Tracy Evans recognized for humanitarian efforts in Africa |

Tracy Evans recognized for humanitarian efforts in Africa

Christopher Kamrani, Of the Record staff

A volleyball net and a baseball tee. That’s all it took to tattoo smiles across the faces of children in Malawi, and to three-time Olympic aerialist and Park City resident Tracy Evans, that’s all that matters.

In 2008, Evans took a volunteer trip to Malawi at the suggestion of her mother. Once she got there, she realized sports were the avenue she’d take to make a difference.

Evans worked at an orphanage in Malawi in the mornings, worked on projects in the afternoons, and was able to play with kids in the village afterward.

Then it hit her.

"I asked myself, ‘What kind of activity could we introduce’?" she said. "(I) thought about maybe teaching them some new sports that’s when I decided to bring over a volleyball net and baseball tee.

"Basically, we introduced them to baseball. They had no idea how to hold a bat or how to run the bases."

She said the children were elated as they learned different sports.

"But as soon as you threw soccer in the mix, they all freaked out and went crazy," she said.

Following the trip to Malawi, Evans started her own nonprofit organization, Kids Play International, in December 2008. It is designed to build and organize sustainable school sports clubs in Rwanda and Malawi.

"From that volunteer trip to Malawi, it made me want to figure out how to give back everything I’ve done through sports," she said.

Since the foundation began, Evans, other volunteers and current and former professional athletes have made trips to Africa to help with Kids Play International.

Fast forward to May 2011.

Evans, who wore the stars and stripes proudly on the world’s biggest stage in 1994, 1998 and 2002, was awarded the 2011 Female Athlete Philanthropist of the Year Award by the United Athletes Foundation. The black-tie gala dinner in Manhattan, N.Y. Evans’ philanthropic efforts in the countries of Rwanda and Malawi were recognized by her athletic and humanitarian peers.

"The award in general kind of came as a surprise," Evans said.

Not as big of a surprise as when she showed up to the Grand Hyatt hotel prepared to give her acceptance speech and realized she didn’t know whom she was being honored with.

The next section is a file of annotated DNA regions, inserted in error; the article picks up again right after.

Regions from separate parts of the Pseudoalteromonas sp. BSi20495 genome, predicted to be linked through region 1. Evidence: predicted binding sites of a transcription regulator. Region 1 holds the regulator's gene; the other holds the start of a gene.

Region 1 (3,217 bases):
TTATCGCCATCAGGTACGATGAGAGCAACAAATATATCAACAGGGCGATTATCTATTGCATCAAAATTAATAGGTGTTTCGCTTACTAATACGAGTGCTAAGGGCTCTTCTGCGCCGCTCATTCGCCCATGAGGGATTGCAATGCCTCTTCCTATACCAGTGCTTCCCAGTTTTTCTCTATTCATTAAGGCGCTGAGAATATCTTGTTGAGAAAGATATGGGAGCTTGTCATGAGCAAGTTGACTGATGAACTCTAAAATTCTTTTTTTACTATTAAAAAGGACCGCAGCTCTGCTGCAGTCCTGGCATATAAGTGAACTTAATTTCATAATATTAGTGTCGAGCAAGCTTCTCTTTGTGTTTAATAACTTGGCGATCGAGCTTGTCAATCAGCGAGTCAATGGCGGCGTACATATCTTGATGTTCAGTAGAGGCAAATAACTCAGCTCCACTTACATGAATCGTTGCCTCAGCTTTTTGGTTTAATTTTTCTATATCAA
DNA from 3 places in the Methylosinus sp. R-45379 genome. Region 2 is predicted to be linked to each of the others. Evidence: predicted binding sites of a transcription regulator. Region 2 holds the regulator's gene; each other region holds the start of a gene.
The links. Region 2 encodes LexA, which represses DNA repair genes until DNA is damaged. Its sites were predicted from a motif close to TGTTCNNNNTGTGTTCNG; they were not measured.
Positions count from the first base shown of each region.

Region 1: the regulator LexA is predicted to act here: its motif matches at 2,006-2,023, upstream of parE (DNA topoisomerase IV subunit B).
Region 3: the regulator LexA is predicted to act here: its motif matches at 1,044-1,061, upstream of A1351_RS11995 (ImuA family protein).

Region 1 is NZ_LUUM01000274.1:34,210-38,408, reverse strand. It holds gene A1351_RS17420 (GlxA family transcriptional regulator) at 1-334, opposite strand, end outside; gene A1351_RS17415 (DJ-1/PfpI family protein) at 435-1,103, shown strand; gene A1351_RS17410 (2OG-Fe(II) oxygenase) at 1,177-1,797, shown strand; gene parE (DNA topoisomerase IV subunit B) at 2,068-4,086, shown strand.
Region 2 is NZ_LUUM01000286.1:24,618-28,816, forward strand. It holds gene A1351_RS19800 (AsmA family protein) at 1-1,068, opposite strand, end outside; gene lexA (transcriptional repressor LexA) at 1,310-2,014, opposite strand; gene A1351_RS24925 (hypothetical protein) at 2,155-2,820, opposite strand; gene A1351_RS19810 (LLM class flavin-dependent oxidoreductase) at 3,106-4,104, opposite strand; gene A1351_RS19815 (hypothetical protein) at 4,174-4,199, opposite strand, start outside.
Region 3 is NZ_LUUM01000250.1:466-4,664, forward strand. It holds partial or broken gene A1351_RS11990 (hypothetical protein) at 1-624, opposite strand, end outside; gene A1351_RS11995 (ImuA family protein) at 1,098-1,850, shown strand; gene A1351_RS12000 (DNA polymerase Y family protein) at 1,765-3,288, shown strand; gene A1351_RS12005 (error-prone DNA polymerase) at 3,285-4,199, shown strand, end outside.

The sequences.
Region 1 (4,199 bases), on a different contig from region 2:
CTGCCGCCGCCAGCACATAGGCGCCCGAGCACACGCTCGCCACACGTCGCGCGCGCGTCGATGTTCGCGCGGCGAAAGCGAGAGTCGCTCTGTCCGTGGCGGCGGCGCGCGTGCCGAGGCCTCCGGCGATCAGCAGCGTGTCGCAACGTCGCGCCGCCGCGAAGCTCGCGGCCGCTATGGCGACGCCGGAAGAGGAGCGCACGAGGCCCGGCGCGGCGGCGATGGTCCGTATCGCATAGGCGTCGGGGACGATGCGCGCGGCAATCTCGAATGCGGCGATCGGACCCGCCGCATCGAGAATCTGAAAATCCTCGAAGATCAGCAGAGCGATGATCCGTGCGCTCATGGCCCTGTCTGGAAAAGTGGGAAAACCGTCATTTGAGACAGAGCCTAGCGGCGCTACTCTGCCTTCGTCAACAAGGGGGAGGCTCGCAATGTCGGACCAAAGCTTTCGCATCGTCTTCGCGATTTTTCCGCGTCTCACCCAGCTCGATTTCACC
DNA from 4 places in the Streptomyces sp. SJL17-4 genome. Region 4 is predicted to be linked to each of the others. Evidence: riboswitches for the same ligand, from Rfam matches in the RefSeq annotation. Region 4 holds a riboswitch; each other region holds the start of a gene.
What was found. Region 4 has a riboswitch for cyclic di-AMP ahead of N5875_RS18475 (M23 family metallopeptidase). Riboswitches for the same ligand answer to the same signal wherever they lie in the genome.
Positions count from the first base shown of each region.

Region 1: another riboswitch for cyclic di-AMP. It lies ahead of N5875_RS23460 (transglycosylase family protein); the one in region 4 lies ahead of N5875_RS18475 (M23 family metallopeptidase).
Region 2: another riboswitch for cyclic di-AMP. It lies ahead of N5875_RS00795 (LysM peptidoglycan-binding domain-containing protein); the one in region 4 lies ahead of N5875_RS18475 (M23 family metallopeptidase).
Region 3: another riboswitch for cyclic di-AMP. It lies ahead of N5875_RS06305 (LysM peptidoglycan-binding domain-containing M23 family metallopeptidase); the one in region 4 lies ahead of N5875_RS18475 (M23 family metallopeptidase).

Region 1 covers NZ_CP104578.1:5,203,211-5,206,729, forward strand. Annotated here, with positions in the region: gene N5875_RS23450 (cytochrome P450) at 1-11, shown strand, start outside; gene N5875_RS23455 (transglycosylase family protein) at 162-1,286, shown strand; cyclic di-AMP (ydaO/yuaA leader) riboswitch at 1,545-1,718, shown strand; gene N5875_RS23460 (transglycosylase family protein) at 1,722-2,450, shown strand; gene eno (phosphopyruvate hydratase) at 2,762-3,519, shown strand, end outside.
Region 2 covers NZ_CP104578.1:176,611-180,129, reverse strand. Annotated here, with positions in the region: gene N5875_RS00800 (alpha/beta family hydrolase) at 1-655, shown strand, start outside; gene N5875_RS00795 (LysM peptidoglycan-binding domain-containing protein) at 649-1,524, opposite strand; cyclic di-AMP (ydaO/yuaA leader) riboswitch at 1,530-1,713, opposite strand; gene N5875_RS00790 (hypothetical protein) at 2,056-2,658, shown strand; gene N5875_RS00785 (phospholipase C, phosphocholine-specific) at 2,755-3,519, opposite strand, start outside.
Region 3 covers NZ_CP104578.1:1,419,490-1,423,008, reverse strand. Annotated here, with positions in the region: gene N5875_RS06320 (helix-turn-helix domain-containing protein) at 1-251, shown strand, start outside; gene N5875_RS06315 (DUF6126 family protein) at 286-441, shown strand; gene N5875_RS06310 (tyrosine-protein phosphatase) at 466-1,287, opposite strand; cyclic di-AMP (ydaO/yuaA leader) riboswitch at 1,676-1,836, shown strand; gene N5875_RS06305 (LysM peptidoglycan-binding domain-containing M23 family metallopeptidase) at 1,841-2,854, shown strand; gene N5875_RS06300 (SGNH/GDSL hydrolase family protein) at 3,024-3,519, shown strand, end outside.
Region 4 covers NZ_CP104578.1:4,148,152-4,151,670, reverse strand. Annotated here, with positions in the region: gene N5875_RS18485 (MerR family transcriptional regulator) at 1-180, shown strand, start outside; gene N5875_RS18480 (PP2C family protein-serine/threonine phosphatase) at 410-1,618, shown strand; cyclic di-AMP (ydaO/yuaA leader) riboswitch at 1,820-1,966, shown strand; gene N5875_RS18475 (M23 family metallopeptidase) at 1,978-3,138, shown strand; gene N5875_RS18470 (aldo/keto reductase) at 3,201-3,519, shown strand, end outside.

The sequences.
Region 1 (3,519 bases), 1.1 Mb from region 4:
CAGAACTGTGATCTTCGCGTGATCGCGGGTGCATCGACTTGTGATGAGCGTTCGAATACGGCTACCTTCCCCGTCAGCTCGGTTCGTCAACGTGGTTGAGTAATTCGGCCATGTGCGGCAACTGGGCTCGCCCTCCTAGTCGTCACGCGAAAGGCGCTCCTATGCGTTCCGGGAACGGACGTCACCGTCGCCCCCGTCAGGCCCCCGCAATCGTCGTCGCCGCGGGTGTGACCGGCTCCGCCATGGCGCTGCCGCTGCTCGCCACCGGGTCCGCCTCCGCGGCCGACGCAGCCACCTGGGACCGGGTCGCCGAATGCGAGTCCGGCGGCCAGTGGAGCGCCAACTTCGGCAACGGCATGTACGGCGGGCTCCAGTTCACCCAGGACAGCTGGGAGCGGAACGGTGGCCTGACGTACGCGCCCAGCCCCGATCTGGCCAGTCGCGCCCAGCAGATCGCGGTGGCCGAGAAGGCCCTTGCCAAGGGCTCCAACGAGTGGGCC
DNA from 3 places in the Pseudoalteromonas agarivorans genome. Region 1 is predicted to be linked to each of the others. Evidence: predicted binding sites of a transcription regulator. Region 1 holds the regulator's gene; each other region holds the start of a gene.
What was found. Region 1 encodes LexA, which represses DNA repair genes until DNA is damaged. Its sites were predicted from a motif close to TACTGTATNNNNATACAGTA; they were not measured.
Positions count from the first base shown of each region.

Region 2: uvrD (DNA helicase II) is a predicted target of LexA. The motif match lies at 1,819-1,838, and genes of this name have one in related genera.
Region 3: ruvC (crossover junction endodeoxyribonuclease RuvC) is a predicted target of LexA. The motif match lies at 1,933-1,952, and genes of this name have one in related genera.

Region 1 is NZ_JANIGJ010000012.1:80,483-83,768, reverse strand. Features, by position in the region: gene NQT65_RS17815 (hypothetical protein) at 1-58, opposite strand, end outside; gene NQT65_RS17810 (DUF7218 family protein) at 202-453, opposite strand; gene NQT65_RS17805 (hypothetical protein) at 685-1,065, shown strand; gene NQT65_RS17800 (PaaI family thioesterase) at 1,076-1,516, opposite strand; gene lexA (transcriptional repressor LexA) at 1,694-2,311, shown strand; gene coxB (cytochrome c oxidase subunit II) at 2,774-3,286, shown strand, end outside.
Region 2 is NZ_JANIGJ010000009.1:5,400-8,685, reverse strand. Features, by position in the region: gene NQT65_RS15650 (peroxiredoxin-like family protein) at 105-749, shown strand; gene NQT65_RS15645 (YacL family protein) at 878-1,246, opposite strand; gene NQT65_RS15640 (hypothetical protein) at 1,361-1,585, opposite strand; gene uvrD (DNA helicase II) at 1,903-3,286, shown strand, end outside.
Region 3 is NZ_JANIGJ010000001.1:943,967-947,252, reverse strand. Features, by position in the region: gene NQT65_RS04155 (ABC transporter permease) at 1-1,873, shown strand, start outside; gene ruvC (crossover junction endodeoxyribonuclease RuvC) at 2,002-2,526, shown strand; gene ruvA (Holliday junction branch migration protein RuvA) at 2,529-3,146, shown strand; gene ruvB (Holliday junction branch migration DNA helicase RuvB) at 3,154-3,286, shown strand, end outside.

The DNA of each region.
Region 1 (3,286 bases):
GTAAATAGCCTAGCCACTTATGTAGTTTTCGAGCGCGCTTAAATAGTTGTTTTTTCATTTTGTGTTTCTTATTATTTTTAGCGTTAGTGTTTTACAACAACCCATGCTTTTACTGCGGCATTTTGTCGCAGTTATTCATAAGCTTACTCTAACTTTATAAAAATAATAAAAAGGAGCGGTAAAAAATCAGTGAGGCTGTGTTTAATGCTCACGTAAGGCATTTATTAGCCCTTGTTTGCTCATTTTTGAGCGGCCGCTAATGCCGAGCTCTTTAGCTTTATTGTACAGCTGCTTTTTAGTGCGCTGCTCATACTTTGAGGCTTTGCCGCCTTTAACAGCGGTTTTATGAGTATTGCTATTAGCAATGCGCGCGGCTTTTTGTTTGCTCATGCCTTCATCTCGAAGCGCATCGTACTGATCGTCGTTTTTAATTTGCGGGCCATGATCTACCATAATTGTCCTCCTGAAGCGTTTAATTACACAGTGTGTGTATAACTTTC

"Oh, who’s the male?" she asked herself.

It was Hall of Fame wide receiver and former San Francisco 49er great Jerry Rice.

"I thought to myself, ‘Oh goodness, OK," she said, laughing. "(Rice) was super nice. It’s always pleasant to be able to meet these extremely successful athletes and that they’re giving back. That’s what it’s all about, I think.

"To be able to use that and give back to others is great."

The United Athletes Foundation (UAF) is a coalition of roughly 150 current and former professional athletes who are using their influence for good worldwide. Evans became acquainted with the initiative when she met former NFL player Reggie Howard at a different humanitarian function.

"We just had a convo," she said. "(UAF’s) motto is to accomplish more together than (on their own); trying to reach out to athletes outside of their organization to come together."

Evans is heading back for another volunteer trip on June 6 with some Olympic backup, too.

Former Olympic luger Cammy Myler and former Olympic female ice hockey player Chanda Gunn will be among the former athletes following Evans in early June.

She also said a town like Park City, where there’s seemingly an Olympic athlete on every corner, could continue to send pro athletes to the villages of Rwanda and Malawi in the near future.

When asked to compare an Olympic selection to this unique honor, Evans said it’s difficult.

"They are (comparable) in the sense of accomplishment," she said. "This is so not about me, it’s about Kids Play International and helping African youth to become independent and educated adults so they can give back to their communities; to make their country a better place for their kids in the future. It’s a different feeling of accomplishment.

"There’s a group of people helping me to accomplish this goal now. I think my athletic achievements were a little bit more personal. It’s not a done deal; it’s not a finished product. It’s definitely a work in progress."

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